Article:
July 1997

Business Valuation/Litigation Services


Standards of Value Used in Colorado Divorce Cases

Typically, the standard of value used to value a business for divorce purposes is either:

The standards used vary from state to state. The guidance provided by state statutes and case law range from being helpful to raising more questions than they answer.

Colorado statutes 14-10-113, on disposition of property, do not define a standard of value to be used in valuing a closely held business. Two court of appeals cases do give guidance in valuing goodwill in a closely held business.

In re the Marriage of Martin, 1985, the court tells us, "the value of goodwill is not necessarily dependent upon what a willing buyer would pay for such goodwill: rather, the important consideration is whether the business has a value to the spouse over and above the tangible assets".

In re the Marriage of Graff, 1994, the court reaffirms Martin as it relates to the value of goodwill as "not necessarily dependent" upon what a willing buyer would pay for such goodwill but what the goodwill is worth to the spouse.
 

What does all this mean?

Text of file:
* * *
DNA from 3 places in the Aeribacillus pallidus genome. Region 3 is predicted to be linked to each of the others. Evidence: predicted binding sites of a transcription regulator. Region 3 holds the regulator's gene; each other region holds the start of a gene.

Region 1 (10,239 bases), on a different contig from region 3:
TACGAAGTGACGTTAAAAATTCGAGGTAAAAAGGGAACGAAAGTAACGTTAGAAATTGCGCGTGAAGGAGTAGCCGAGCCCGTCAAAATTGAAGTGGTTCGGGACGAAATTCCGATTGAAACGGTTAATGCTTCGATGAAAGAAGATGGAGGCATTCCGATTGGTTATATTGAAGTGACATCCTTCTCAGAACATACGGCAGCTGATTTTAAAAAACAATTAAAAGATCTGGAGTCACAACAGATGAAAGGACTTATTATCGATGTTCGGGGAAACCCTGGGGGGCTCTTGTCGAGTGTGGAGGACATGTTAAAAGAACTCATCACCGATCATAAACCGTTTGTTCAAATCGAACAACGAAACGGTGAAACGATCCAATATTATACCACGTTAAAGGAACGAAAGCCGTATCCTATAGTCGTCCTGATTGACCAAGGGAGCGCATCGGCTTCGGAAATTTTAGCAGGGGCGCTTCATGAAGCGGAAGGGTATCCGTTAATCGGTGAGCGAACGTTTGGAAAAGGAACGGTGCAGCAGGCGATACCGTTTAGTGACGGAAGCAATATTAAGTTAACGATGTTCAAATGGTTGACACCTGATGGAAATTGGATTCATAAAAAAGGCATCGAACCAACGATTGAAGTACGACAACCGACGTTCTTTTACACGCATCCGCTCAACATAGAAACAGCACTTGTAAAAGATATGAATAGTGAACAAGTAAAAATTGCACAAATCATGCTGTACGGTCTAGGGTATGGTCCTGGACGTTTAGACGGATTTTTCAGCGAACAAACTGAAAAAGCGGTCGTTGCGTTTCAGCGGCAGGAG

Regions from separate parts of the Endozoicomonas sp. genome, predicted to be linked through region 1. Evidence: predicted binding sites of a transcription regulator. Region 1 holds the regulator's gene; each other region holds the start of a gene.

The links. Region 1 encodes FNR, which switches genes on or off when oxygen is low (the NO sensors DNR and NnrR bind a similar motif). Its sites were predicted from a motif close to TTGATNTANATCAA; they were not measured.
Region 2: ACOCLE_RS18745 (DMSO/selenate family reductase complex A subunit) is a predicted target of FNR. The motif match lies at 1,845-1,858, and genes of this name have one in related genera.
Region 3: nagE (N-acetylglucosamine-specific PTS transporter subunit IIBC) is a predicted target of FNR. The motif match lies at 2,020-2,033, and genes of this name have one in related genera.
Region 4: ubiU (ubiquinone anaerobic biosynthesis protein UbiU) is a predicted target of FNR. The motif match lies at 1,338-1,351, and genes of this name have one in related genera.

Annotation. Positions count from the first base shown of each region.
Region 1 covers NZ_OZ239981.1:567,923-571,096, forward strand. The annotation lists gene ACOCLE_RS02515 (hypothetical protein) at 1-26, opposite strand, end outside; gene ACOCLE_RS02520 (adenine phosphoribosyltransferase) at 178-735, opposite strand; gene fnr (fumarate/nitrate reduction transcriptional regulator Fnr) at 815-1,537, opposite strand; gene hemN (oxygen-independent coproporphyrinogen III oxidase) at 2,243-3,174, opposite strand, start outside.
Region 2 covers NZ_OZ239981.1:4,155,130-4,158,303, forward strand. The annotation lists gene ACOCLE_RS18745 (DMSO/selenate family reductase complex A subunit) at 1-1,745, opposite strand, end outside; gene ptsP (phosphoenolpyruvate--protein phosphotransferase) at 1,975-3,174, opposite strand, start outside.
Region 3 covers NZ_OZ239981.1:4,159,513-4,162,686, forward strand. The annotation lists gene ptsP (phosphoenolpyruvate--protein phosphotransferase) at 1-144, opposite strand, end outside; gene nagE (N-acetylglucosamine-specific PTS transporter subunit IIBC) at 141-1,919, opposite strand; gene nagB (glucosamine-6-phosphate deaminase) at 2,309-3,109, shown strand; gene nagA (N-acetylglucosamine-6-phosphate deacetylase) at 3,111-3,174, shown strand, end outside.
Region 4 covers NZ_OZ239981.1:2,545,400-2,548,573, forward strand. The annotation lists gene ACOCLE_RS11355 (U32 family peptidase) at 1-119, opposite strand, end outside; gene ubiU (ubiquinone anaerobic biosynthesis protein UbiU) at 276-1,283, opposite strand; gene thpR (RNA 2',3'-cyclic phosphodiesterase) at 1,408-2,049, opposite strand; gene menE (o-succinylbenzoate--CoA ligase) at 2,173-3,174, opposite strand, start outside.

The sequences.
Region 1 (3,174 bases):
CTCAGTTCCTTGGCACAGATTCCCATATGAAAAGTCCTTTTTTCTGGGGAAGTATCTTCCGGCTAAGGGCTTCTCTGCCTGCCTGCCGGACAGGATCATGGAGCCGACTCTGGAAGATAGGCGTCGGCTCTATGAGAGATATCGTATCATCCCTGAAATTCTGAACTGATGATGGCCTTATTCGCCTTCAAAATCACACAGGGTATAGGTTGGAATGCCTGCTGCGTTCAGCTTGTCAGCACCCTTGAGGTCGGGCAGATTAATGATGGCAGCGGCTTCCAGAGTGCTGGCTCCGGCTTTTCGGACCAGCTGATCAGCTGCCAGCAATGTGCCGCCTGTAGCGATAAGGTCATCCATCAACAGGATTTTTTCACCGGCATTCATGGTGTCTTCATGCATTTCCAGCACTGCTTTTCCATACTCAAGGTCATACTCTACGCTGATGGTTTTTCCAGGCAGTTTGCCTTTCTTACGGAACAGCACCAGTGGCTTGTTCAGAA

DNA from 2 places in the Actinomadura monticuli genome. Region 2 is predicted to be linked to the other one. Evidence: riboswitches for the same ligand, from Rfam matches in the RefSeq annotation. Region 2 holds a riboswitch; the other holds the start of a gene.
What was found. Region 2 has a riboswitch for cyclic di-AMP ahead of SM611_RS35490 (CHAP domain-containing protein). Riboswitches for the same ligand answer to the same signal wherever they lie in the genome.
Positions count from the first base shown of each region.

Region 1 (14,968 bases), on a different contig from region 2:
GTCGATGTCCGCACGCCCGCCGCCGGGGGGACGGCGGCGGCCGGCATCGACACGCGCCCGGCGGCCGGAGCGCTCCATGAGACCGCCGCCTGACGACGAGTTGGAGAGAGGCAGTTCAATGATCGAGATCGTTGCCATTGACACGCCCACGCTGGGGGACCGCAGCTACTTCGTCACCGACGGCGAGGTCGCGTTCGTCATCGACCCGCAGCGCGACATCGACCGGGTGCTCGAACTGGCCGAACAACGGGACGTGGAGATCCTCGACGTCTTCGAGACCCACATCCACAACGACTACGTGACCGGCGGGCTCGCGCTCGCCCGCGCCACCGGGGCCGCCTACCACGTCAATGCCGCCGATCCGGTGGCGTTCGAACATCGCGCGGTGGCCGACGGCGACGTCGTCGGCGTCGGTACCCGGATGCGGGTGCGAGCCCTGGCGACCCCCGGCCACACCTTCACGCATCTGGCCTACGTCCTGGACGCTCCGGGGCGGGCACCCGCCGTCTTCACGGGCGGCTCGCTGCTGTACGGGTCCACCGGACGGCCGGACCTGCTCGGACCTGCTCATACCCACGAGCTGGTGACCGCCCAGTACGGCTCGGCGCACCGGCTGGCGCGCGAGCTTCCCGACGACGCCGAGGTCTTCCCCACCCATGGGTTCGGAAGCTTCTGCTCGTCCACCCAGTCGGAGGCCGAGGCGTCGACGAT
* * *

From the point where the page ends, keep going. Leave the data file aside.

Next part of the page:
In my layman's opinion, the appeals courts language "not necessarily dependent upon" means the trial court can choose to adopt either the fair market value standard or the investment value standard for valuing goodwill.
 

Unanswered questions?

How will the courts rule on other potential valuation theory differences between the two standards of value, including capitalization rates, minority discounts, and marketability discounts?

How can the valuation expert know and quantify how the value to a specific spouse differs from the value to a hypothetical buyer?

Mediation/Negotiation
How Do You Properly Threaten Someone?

Contrary to the above title, I do not advocate threatening people in a negotiation. However, as they say, there is a time and place for everything. Over the years, I have had the opportunity to witness many threats during the negotiating process. More times than not, the threats were not as effective as they could have been.
 

R. Fisher in his book, International Conflict for Beginners, gives us a somewhat Machiavellian, but nonetheless useful checklist of elements of a well thought out threat. He says that if a threat is to be made, and if it is to be framed explicitly, the party making the threat should be clear that:
 
 


I think if negotiators would test their threats against the above checklist, there would be fewer but more effective threats made.


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